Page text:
On the surface, beauty products and water treatment are worlds apart. After all, the glitz and glamour of cosmetics and utility-scale operations don’t often mix.
A collaboration in the Netherlands, however, is proving these two businesses are more closely aligned than you may think.
A circular skincare product was borne out of a partnership between AquaMinerals, who has teamed up together with utilities Waternet & WML, and skincare company, Naïf.
While the face scrub is one product embodying a circular economy in action, the history of the country’s circular efforts goes back much further. And looking back over this development can reveal four lessons to help achieve a circular economy:
1) Start with the economics
It was over 25 years ago that a group of Dutch water utilities came together to address how to best treat their solid wastes. Produced sludges and other solid wastewater from multiple utilities were collected to be transformed into, both financially and environmentally, valuable materials for industries and the agricultural sector.
What originally started as a collective way to save costs, eventually evolved into helping to reimagine waste as a resource.
AquaMinerals looked for market needs as a starting point for the specifications of the residuals which are in the water.
Today, the company reclaims and resells circular products for over 10 different sectors, including lime, removed during the drinking water softening process. Next to the circular face scrub, the resource is also sold as pellets for gardening and glass bottles.
2) Focus on the business models and value chain
While we have the technology today to extract resources from a single water treatment plant at a local level, this does not constitute a circular economy. There needs to be a link between the resources and the market. For this to happen, you need to have markets and innovative business models.
As part of its role as a nationwide brokerage company, AquaMinerals collects the valuable resources from utilities in the Netherlands and one in Flanders and then delivers the materials to the market. This includes taking care of the quantities and moving materials around to where they are needed to guarantee contract values.
However, business profitability depends on market needs and the availability of competitive resources. After all, a positive sales value doesn’t always mean that all the costs (transport, processing, storage, certification) are covered. For some residuals, the business is profitable, and for others, not (yet).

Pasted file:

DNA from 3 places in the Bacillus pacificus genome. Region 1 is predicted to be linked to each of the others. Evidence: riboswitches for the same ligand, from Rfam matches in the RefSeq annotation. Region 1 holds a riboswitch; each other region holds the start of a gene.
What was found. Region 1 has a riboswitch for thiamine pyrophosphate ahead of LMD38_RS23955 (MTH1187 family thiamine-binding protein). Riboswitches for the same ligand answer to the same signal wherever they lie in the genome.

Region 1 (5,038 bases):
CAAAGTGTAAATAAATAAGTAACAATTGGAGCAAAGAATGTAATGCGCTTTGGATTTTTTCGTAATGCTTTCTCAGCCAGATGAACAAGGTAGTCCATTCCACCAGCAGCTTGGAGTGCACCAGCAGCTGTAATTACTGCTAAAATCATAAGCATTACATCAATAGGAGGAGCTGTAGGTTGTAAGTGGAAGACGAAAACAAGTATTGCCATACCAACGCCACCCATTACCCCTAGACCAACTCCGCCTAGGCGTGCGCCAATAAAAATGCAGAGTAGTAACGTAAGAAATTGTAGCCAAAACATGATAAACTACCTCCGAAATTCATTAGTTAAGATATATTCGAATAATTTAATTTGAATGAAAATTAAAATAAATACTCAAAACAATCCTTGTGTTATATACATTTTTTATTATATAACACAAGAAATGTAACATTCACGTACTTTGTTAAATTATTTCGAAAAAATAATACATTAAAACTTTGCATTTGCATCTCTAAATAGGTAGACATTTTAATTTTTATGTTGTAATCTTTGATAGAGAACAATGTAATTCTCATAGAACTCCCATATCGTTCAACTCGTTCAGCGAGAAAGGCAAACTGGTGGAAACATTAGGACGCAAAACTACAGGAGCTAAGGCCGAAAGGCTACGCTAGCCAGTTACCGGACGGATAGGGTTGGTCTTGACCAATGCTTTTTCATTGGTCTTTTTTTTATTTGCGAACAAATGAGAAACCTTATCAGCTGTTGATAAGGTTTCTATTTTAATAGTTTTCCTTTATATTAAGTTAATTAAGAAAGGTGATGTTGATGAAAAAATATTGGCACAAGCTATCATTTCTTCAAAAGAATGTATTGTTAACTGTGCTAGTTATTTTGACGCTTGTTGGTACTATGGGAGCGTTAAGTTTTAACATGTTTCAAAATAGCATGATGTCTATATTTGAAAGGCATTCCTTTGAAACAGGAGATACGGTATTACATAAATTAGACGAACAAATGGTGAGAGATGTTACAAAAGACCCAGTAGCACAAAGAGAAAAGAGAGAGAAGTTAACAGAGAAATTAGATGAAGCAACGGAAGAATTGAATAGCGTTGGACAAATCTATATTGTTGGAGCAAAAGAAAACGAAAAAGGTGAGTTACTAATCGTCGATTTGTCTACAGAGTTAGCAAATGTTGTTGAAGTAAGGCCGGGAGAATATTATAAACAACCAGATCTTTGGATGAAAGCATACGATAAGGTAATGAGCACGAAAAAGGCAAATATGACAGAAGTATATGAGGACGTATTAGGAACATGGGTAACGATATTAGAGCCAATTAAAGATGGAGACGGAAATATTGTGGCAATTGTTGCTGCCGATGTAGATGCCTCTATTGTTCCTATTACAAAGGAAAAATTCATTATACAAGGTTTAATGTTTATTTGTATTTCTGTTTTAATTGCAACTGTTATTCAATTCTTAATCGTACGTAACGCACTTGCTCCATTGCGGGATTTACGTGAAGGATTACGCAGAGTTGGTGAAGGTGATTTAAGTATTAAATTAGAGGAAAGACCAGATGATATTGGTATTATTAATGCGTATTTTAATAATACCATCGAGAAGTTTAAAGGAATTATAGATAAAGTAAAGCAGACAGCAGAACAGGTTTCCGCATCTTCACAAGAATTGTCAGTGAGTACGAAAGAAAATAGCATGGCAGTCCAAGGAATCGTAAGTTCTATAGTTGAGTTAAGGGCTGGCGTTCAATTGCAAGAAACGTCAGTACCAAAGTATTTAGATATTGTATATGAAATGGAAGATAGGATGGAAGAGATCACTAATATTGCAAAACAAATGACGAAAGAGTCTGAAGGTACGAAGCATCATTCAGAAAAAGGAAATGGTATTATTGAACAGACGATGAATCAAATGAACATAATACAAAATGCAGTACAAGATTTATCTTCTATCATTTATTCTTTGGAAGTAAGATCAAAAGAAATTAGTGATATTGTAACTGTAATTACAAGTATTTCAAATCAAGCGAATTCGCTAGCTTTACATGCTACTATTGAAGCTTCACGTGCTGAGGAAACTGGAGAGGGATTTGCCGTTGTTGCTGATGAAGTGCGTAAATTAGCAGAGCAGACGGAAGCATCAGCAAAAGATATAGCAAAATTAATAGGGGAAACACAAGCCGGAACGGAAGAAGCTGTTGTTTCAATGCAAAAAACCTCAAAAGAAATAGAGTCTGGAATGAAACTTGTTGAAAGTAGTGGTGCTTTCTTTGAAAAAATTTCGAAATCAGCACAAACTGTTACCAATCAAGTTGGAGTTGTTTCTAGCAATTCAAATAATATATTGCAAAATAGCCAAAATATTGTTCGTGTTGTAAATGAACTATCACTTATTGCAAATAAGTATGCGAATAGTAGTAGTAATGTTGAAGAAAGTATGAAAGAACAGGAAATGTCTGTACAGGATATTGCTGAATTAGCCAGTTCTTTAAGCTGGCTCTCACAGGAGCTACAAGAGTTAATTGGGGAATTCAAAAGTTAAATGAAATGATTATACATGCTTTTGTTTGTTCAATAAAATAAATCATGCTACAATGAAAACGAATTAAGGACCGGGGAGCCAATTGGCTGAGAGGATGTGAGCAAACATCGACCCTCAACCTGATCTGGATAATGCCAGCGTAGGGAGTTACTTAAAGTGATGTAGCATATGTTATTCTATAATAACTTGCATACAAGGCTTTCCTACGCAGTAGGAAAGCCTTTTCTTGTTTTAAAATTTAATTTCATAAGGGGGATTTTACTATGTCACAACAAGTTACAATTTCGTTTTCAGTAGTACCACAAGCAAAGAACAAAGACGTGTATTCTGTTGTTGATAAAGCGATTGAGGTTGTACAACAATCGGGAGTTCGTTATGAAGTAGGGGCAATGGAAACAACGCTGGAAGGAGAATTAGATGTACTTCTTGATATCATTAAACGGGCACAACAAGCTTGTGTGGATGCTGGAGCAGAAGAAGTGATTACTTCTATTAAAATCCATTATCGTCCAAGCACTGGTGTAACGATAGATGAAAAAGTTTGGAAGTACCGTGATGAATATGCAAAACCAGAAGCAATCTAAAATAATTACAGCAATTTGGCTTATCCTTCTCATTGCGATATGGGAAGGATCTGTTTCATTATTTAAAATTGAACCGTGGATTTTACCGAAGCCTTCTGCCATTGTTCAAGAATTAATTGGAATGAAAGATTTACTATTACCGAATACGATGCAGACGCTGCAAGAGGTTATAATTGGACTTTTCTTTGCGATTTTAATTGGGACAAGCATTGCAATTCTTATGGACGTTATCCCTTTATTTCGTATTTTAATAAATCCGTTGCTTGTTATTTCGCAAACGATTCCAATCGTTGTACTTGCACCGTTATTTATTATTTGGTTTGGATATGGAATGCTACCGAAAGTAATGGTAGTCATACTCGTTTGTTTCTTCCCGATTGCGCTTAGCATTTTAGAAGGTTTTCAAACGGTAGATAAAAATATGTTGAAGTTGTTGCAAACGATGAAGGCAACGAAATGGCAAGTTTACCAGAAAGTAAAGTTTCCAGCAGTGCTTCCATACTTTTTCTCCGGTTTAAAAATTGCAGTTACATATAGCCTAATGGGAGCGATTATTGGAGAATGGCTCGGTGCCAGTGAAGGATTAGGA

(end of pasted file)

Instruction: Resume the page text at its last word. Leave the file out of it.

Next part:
Luckily, a lot of the costs the organisation incurs are covered by the founding drinking water companies, which in turn, benefit from the revenue streams of the organisation’s overall portfolio.
3) Lead with a market-first approach
Another lesson to share from the experience is to lead with a market-first approach. Previously, organisations would extract resources from water and then look for opportunities to sell the product.
Instead, AquaMinerals found out which resources were needed first, in effect defining the demand before providing the supply. As a result, resources are recovered from water utilities’ treatment plants to the specifications required.
A market-first approach is a different way of thinking, but upon a reflection, a necessity to ensure there are end markets for the supply.
4) Create economies of scale
However, a market alone is not enough for a circular approach to work; there needs to be scale.
For example, if individual utilities collected and recovered their resources to sell on the market, in the case of the Netherlands, they would only have a 10% share. Even with materials such as iron, calcium and salts, which are very cheap, you cannot compete with the big market of cheap chemicals.
For a circular economy to be successful across Europe and elsewhere, it’s not just about the technology – you need to able to organise at scale to make it profitable.
There is also a need for clearer, more straightforward and aligned legislation on the European level. I’m not suggesting this to be less strict, but it would certainly enable more businesses to reclaim and reuse waste streams.
While politicians can be ambitious, lawmakers and enforcement agencies can provide further challenges still.
Reusing waste requires knowledge about legislation and compliance, which can be expensive and too complicated for a commercial company to pursue.
To conclude: while on the surface, the face scrub seems a relatively simple cosmetics product, it reveals a deeper Dutch circular journey. Achieving a circular economy will not be easy, but knowledge sharing and learning from such experiences will be essential.
Gerard van den Berg is the project manager of international research programme KWR Water Research Institute.